Grace Manning ’21
There is something about scary movies, scary books, scary stories, and scary anything, really, that we love as adults and often despise as children. It is actually the same thing that is to an equal degree hated when we are younger, and loved when we are older: the feeling of sweaty palms, a racing heart, and an intense feeling of nervousness or dread. I have often wondered when and why this change occurred in myself, as it does in almost everyone. I grew up terrified of any adult in a costume, especially a clown costume, and would go to extreme lengths to avoid an encounter with such a person. But now I find that I can watch horror films or television series featuring clowns, and I actually enjoy the discomfort I feel when watching them.
Society’s obsession with being scared is a strange thing to think about. Maybe because we lack intense stimulation in our lives, or because we can fall into the routine of monotony and comfort which we take for granted, we desire the sensation of being terrified. It can be likened to any extreme emotion; being very happy, very excited, or very nervous all cause increased heart rates and racing thoughts. But in today’s world, what we find scary is so different from what was considered terrifying even just a few years ago. Simply try watching old horror films. Sure, you can appreciate them for the breakthroughs in special effects and cinematography that they were in their time, but when comparing them to more modern horror movies, they can seem ridiculous or over-dramatic. My parents swore to my sister and I that “The Exorcist” was the scariest movie of all time, hands down. But when we watched it with them, we were unimpressed and most importantly, definitely not scared. Since then, we have introduced them to recent horror films which they found terrifying and overly gory and twisted. This proves that our idea of what is “scary” has changed over the years and continues to change. It is what allows producers to re-make famous horror films such as “It”: telling the same story, but changing and intensifying the scare-factor in order to suit a generation that isn’t easily frightened. But is the fact that we are less easily scared or turned off by extreme violence, gore and jump-scares necessarily a good thing?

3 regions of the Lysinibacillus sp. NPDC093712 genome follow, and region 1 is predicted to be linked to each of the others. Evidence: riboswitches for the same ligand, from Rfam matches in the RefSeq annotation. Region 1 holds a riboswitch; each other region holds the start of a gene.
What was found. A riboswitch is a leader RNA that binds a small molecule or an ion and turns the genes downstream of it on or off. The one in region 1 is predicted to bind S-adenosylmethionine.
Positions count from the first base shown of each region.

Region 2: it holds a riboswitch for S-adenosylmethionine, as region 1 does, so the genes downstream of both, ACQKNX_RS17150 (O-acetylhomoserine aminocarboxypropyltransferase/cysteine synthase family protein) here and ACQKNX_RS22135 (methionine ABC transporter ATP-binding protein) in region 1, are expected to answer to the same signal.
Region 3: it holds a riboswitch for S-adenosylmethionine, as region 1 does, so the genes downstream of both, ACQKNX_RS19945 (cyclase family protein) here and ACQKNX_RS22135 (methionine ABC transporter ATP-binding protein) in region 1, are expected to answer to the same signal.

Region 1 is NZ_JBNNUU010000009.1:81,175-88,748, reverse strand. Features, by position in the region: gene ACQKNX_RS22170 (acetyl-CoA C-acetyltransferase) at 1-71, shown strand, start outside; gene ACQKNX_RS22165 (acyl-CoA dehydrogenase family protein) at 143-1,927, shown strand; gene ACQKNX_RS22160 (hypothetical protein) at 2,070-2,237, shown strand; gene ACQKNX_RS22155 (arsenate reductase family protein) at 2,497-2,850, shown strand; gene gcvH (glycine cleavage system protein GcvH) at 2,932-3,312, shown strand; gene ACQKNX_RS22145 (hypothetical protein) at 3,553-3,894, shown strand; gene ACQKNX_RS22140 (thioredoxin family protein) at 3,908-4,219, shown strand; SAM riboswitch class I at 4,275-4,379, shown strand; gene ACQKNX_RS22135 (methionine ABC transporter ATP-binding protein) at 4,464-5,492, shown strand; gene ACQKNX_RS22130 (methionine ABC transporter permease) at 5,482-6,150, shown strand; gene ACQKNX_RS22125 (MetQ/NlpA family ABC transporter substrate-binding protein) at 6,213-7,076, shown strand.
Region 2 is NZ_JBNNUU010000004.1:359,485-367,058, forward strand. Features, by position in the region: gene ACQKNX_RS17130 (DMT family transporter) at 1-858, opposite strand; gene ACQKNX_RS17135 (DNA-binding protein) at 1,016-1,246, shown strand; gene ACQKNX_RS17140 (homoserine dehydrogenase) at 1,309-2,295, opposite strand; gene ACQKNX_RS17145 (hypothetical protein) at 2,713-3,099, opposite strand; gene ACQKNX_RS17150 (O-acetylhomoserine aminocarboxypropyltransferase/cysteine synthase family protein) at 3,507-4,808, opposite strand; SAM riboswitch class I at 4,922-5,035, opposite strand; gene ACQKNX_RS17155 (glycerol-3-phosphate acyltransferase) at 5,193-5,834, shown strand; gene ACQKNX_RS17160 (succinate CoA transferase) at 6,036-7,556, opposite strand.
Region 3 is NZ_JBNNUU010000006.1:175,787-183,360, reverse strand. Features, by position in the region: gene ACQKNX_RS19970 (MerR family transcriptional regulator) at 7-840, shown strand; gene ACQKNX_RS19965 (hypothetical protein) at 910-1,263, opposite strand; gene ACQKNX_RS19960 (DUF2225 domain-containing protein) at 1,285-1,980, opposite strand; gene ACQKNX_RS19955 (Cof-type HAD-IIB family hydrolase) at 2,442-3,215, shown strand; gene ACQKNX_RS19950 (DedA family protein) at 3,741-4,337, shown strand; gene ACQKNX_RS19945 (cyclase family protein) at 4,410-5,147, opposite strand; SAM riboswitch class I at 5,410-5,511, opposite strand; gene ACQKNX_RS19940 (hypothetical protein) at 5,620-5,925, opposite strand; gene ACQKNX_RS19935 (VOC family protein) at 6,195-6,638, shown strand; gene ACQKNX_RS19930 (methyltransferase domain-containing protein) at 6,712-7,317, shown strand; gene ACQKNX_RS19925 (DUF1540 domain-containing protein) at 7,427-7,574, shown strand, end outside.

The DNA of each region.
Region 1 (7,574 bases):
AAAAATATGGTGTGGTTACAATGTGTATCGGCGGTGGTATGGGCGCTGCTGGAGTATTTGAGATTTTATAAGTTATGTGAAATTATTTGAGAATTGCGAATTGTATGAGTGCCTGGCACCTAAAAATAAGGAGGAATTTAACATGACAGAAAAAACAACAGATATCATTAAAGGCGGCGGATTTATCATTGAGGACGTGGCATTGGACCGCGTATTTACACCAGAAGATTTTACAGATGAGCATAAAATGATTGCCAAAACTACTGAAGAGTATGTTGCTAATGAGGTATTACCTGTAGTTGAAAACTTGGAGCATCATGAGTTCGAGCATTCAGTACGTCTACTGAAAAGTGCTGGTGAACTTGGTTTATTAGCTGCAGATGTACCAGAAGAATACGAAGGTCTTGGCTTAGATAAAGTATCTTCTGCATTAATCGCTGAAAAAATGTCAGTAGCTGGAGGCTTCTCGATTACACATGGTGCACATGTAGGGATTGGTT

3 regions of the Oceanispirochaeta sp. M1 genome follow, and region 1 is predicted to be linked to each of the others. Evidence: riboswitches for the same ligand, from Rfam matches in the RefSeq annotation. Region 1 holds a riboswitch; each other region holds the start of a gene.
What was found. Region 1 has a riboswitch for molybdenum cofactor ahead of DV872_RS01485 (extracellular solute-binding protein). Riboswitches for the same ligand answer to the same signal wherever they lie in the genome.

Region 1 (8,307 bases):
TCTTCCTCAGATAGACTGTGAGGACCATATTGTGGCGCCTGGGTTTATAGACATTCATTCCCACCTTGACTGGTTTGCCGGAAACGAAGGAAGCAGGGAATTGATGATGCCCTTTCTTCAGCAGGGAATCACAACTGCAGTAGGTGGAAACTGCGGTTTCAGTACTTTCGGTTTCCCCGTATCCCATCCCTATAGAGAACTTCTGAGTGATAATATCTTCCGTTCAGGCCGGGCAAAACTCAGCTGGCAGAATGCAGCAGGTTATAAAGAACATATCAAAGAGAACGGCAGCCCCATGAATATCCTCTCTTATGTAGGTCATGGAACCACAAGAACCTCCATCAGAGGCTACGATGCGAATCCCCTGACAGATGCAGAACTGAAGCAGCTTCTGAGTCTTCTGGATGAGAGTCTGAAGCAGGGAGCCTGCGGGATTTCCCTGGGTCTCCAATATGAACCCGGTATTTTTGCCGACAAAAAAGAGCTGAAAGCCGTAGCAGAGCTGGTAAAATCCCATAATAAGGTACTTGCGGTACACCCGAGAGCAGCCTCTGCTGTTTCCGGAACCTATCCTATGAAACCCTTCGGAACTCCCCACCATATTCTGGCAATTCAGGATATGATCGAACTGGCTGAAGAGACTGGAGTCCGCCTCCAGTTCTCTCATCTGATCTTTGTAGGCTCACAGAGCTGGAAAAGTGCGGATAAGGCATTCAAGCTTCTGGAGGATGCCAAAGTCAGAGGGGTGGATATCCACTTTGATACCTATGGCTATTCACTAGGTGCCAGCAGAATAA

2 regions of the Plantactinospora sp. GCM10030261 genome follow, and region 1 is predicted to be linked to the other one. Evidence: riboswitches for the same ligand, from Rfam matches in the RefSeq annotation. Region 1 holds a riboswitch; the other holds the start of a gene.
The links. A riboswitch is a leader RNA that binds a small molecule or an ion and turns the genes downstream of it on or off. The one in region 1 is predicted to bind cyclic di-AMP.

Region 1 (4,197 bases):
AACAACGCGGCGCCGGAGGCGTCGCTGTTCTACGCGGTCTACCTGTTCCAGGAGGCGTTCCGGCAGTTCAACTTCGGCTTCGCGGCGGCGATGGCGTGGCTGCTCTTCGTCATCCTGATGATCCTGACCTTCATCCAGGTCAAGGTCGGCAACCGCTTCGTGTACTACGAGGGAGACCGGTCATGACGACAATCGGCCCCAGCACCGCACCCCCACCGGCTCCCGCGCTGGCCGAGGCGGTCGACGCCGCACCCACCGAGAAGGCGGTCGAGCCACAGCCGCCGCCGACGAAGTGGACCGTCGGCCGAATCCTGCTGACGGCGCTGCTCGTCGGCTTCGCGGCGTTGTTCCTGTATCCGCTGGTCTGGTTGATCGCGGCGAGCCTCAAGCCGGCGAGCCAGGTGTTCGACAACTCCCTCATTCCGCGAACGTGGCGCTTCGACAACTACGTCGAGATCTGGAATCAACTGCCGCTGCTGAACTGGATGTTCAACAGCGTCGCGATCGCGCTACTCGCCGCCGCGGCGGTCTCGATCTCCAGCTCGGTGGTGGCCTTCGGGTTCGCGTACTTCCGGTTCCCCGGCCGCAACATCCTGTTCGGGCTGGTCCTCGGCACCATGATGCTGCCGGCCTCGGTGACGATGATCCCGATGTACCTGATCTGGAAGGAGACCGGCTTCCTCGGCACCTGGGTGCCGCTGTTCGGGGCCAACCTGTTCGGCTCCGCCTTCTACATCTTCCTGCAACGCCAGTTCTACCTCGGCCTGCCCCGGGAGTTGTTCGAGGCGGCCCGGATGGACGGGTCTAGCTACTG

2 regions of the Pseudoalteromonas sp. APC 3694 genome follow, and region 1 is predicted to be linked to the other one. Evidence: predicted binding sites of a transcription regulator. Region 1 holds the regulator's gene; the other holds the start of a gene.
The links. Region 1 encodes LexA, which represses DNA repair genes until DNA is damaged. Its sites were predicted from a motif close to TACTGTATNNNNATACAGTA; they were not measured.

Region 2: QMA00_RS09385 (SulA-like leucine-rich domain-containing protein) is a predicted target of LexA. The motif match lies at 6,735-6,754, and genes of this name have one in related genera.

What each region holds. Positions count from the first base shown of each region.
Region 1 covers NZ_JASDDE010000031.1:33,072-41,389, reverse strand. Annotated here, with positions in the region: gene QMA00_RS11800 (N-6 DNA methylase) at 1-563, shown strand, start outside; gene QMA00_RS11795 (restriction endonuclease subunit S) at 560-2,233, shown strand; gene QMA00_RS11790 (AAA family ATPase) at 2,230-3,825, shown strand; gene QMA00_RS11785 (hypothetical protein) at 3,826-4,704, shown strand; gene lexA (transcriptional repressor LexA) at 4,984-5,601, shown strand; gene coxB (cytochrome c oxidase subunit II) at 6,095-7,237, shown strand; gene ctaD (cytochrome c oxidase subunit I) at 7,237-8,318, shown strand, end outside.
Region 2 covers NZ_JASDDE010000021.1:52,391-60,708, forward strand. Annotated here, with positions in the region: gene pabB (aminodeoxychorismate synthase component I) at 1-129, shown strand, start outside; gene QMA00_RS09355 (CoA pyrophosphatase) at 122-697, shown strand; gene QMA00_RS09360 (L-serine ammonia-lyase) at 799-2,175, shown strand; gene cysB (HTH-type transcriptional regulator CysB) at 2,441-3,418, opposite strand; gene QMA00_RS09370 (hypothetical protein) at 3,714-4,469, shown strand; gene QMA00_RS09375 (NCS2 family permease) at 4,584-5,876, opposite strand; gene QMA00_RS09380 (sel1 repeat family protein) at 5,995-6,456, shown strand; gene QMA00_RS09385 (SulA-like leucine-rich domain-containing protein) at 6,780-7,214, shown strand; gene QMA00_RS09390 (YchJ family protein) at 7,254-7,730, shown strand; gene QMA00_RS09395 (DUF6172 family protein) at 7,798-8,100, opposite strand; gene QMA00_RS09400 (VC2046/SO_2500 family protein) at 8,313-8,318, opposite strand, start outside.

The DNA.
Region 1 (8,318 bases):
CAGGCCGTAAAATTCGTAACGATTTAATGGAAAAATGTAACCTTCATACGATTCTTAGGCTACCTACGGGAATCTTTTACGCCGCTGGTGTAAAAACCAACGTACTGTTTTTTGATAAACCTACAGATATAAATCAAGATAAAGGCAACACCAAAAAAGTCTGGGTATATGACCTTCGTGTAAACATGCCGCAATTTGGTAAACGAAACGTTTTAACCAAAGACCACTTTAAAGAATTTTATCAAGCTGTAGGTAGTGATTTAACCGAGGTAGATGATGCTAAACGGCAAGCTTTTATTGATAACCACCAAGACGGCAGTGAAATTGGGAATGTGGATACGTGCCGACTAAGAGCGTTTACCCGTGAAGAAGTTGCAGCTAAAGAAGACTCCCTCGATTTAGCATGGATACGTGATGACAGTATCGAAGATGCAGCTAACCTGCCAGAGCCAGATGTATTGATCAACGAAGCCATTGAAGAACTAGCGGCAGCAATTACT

The amount of violence and horror we are exposed to in our real lives (i.e. school shootings on the news, kidnappings, murders, etc.) is much more closely documented and publicly known about now, thanks to technological advancements, than it has ever been. We can see images and videos on our phones or laptops that couldn’t be so easily accessed when our parents were young. Because of this, we are so much more aware of the crises in the wider world and with the increase of photography and journalism presence abroad, we can see documented, real-life horror. Why would we be scared of ghost stories when real, true stories are so much scarier? I think that instead of trying to create new, terrifying plots for films, there is much more of a demand for movies based on real life, because that is what scares us the most. We are frightened of anything that hits too close to home, or something that could possibly happen to us. It is easy to detach oneself from a situation that is surreal and this allows us to feel like observers, rather than feeling like we could be experiencing what the characters on the screen are experiencing. We live in a world that is constantly trying to catch our attention through advertisements, with businesses clambering to stand out and to make themselves known to us, so horror movies strive to do the same. We won’t settle for the same old ghosts haunting abandoned houses or skeletons jumping out at us from closets. Instead we want something that is going to take the sense of security we generally feel, and turn it on its head.